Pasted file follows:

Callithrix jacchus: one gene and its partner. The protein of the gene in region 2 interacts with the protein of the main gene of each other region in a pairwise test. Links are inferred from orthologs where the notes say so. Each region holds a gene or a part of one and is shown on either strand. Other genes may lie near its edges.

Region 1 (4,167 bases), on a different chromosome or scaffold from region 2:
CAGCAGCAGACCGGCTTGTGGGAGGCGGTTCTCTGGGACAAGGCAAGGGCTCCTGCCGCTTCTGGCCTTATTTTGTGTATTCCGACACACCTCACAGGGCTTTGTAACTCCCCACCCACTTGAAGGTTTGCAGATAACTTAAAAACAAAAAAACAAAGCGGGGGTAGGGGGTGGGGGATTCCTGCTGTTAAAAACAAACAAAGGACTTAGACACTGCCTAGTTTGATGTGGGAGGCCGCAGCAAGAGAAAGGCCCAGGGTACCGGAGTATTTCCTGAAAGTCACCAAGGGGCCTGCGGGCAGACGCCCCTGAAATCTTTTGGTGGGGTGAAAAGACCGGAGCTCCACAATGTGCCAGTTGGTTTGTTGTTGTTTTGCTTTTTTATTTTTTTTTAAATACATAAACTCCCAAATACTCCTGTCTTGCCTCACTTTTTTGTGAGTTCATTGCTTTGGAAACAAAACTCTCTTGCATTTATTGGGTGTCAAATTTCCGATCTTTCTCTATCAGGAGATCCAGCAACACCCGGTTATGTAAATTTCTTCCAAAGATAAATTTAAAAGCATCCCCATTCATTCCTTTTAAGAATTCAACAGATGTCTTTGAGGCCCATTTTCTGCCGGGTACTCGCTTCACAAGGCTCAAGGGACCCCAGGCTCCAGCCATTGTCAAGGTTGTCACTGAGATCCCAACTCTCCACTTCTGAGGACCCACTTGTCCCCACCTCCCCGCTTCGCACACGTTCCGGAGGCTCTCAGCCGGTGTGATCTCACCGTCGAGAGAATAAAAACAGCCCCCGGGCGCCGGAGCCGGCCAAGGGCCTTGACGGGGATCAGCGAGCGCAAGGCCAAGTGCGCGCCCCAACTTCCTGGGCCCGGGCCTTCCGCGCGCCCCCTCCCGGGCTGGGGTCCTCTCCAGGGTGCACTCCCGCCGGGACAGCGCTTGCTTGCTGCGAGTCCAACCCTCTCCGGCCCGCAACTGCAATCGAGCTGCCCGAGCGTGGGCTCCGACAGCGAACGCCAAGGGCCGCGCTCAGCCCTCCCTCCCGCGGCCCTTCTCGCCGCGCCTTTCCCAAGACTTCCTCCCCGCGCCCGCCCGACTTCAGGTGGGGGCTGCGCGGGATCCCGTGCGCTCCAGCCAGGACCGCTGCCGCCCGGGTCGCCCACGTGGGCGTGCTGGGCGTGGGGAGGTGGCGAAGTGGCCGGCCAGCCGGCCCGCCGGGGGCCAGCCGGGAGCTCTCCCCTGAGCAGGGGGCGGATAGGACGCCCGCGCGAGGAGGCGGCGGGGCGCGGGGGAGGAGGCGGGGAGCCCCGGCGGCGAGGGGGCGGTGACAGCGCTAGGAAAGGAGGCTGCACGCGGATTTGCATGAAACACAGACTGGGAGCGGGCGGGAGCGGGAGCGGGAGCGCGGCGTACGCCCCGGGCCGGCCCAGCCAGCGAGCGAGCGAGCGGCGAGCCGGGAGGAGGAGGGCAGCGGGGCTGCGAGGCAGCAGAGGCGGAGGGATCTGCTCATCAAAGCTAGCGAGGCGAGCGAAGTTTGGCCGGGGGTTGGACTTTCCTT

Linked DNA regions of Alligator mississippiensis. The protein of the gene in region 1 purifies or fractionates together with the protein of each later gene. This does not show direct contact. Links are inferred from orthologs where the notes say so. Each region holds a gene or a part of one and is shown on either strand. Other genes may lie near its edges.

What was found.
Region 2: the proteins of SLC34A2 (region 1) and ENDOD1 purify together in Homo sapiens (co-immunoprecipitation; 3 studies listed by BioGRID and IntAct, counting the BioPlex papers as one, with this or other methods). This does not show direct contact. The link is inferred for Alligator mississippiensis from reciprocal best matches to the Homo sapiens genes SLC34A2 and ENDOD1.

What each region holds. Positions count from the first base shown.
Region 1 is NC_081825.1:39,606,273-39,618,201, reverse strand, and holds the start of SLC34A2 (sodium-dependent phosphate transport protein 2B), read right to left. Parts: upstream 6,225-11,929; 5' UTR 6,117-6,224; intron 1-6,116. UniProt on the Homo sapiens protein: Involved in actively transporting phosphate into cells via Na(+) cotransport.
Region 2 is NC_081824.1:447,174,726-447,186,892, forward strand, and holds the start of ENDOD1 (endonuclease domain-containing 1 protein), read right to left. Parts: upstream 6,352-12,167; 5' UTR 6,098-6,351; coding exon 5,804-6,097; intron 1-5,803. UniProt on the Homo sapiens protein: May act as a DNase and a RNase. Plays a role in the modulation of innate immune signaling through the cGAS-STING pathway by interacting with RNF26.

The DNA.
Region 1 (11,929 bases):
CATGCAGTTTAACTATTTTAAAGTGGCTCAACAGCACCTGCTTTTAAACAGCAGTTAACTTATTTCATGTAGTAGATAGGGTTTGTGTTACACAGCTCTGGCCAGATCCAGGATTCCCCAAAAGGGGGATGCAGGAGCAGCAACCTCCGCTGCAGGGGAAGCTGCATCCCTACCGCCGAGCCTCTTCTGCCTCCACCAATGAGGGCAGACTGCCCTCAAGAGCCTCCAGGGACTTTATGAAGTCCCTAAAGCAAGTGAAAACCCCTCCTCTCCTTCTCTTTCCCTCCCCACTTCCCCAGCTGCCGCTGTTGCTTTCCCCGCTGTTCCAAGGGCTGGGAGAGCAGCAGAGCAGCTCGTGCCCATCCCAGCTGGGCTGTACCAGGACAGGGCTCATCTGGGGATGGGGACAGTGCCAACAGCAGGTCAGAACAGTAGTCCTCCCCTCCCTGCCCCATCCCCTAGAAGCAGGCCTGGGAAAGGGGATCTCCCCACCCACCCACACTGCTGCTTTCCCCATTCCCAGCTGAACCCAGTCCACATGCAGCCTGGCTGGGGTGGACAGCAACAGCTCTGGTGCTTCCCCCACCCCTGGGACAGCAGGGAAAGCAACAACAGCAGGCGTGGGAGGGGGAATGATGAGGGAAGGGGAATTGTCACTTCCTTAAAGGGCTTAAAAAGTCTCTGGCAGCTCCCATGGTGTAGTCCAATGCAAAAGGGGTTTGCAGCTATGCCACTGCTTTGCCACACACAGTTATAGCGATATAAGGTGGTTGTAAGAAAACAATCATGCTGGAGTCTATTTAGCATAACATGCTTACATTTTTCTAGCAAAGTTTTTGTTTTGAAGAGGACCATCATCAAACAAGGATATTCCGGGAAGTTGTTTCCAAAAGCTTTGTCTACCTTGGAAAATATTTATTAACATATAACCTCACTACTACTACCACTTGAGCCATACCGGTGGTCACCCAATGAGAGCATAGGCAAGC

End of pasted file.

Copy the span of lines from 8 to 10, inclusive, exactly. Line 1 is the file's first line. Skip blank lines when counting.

Region 1 is NC_081825.1:39,606,273-39,618,201, reverse strand, and holds the start of SLC34A2 (sodium-dependent phosphate transport protein 2B), read right to left. Parts: upstream 6,225-11,929; 5' UTR 6,117-6,224; intron 1-6,116. UniProt on the Homo sapiens protein: Involved in actively transporting phosphate into cells via Na(+) cotransport.
Region 2 is NC_081824.1:447,174,726-447,186,892, forward strand, and holds the start of ENDOD1 (endonuclease domain-containing 1 protein), read right to left. Parts: upstream 6,352-12,167; 5' UTR 6,098-6,351; coding exon 5,804-6,097; intron 1-5,803. UniProt on the Homo sapiens protein: May act as a DNase and a RNase. Plays a role in the modulation of innate immune signaling through the cGAS-STING pathway by interacting with RNF26.

The DNA.